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MENDOTA MENTAL HEALTH INSTITUTE

Non-criminal patients experiencing mental health crises could be taken for emergency detention to Mendota Mental Health Institute in Madison, as was the case before 2014, under a proposed bill in the state Legislature.

Police could take non-criminal but dangerous mentally ill patients to state mental health institutes in Madison or near Oskhosh, whichever is most convenient, under a proposed bill that has bipartisan support.

The measure would also allow hospitals to get state grants to become regional mental health crisis centers that could accept the patients.

The bill, initiated by two Democratic legislators from Dane County and two Republicans from central Wisconsin, would do what an unsuccessful lawsuit by the city of Madison tried to do: require the state to let police take people in mental health crises to Mendota Mental Health Institute in Madison, as allowed before 2014.

In April 2014, the state shifted non-criminal patients requiring emergency detention to Winnebago Mental Health Institute near Oshkosh and reserved Mendota primarily for criminal cases. Police and mental health advocates in Dane County and elsewhere say trips to Winnebago are costly, take officers away from patrol and disrupt the lives of patients and families.

“Given strapped resources at our law enforcement agencies, the amount of time required to transport someone in crisis to Winnebago is both a burden on law enforcement as well as the individual experiencing a crisis,” said a memo to lawmakers this month from five statewide law enforcement associations in support of the bill.

Among nine Dane County police agencies, from 2014 to 2016, transports to Winnebago cost more than $330,000, including nearly $151,000 for the Dane County Sheriff’s Office and nearly $61,000 for the Madison Police Department, according to the Dane County Chiefs of Police Association.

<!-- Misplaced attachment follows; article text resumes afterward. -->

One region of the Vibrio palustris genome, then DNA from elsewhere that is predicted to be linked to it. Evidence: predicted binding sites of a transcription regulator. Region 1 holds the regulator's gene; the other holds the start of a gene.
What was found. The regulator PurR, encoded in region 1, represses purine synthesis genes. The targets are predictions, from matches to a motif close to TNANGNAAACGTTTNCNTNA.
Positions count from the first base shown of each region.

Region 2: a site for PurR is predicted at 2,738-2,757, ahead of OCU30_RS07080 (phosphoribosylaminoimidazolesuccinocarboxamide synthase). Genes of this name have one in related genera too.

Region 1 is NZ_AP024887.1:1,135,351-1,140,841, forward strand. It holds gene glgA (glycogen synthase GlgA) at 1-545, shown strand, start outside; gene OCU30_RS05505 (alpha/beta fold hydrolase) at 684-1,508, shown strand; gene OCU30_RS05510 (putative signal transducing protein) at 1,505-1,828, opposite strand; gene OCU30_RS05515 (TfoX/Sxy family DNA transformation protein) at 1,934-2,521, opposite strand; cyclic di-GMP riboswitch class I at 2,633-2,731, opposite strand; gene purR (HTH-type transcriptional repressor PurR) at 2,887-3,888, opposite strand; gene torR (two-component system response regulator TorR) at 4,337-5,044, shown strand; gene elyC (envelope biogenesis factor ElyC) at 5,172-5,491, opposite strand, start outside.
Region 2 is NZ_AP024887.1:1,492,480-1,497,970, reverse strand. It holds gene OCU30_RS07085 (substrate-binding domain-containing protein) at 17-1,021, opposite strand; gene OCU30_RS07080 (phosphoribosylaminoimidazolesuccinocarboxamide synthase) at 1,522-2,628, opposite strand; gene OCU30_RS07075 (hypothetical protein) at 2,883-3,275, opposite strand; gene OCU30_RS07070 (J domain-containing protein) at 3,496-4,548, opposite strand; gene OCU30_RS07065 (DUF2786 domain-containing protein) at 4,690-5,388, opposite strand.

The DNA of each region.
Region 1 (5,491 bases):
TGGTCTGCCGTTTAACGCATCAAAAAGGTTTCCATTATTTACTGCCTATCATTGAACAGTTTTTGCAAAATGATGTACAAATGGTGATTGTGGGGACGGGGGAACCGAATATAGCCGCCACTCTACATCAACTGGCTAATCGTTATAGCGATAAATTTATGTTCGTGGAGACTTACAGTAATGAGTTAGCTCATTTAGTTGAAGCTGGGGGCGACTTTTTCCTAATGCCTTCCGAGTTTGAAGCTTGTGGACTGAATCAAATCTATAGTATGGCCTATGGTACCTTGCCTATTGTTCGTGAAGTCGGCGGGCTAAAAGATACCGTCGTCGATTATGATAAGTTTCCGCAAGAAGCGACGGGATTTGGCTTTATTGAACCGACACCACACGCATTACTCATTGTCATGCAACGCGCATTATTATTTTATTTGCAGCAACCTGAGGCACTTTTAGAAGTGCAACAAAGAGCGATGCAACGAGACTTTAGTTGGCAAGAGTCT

Madison Police Chief Mike Koval has called the policy “a malady that has laid siege to our department.”

Elizabeth Goodsitt, a spokeswoman for the state Department of Health Servcies, said the department realigned programs at Winnebago and Mendota in 2014 “to provide the most efficient and effective treatment to citizens statewide.”

The shift “allows each state mental health institute to focus on one service area and address the ebbs and flows of the demand for their service area more efficiently and effectively,” Goodsitt said.

Sen. Jon Erpenbach, D-Middleton, said sending mentally ill patients far from home is not only costly for municipalities but stressful for patients and families, especially when young people are involved.

“What adds to that stress is when the juvenile gets in the back of the (police) car, going to a place they’ve never been before,” Erpenbach said. “It can escalate what is already a stressful and bad situation.”

Erpenbach and Rep. Chris Taylor, D-Madison, are among four lead sponsors of the bill, expected to be formally introduced soon. The others are Sen. Jerry Petrowski, R-Marathon, and Rep. John Spiros, R-Marshfield.

Role for hospitals

Spiros said the provision allowing hospitals to seek grants to become crisis centers would relieve police in places far from Madison or Oshkosh from having to travel to either state institute.

“I’m hopeful that by putting the grant program in there, we’ll get (hospitals) to assist,” he said. “It also reduces the time that a patient, someone with mental health issues, is going to be in that vehicle.”

The Wisconsin Hospital Association hasn’t taken a position on the bill.

“While recent state investments in outpatient mental health reimbursement and comprehensive community-based services to avoid a mental health crisis are welcomed, the infrastructure to treat those that do experience a mental health crisis faces significant challenges,” Eric Borgerding, president and CEO of the hospital association, said in a statement.

As of last week, the bill had five sponsors in the Senate — Petrowski is the only Republican — and 29 sponsors in the Assembly, including 17 Republicans, who control both houses and the governor’s office.

Madison sued the state health department in November 2014, saying the state had to let Mendota accept non-criminal mentally ill patients deemed to be a danger to themselves or others for emergency detentions.

In February 2016, then-Dane County Circuit Judge James Troupis ruled that the state could accept the patients at any facility it chooses.

In March 2017, a state appeals court agreed.

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David Wahlberg is the health and medicine reporter for the Wisconsin State Journal.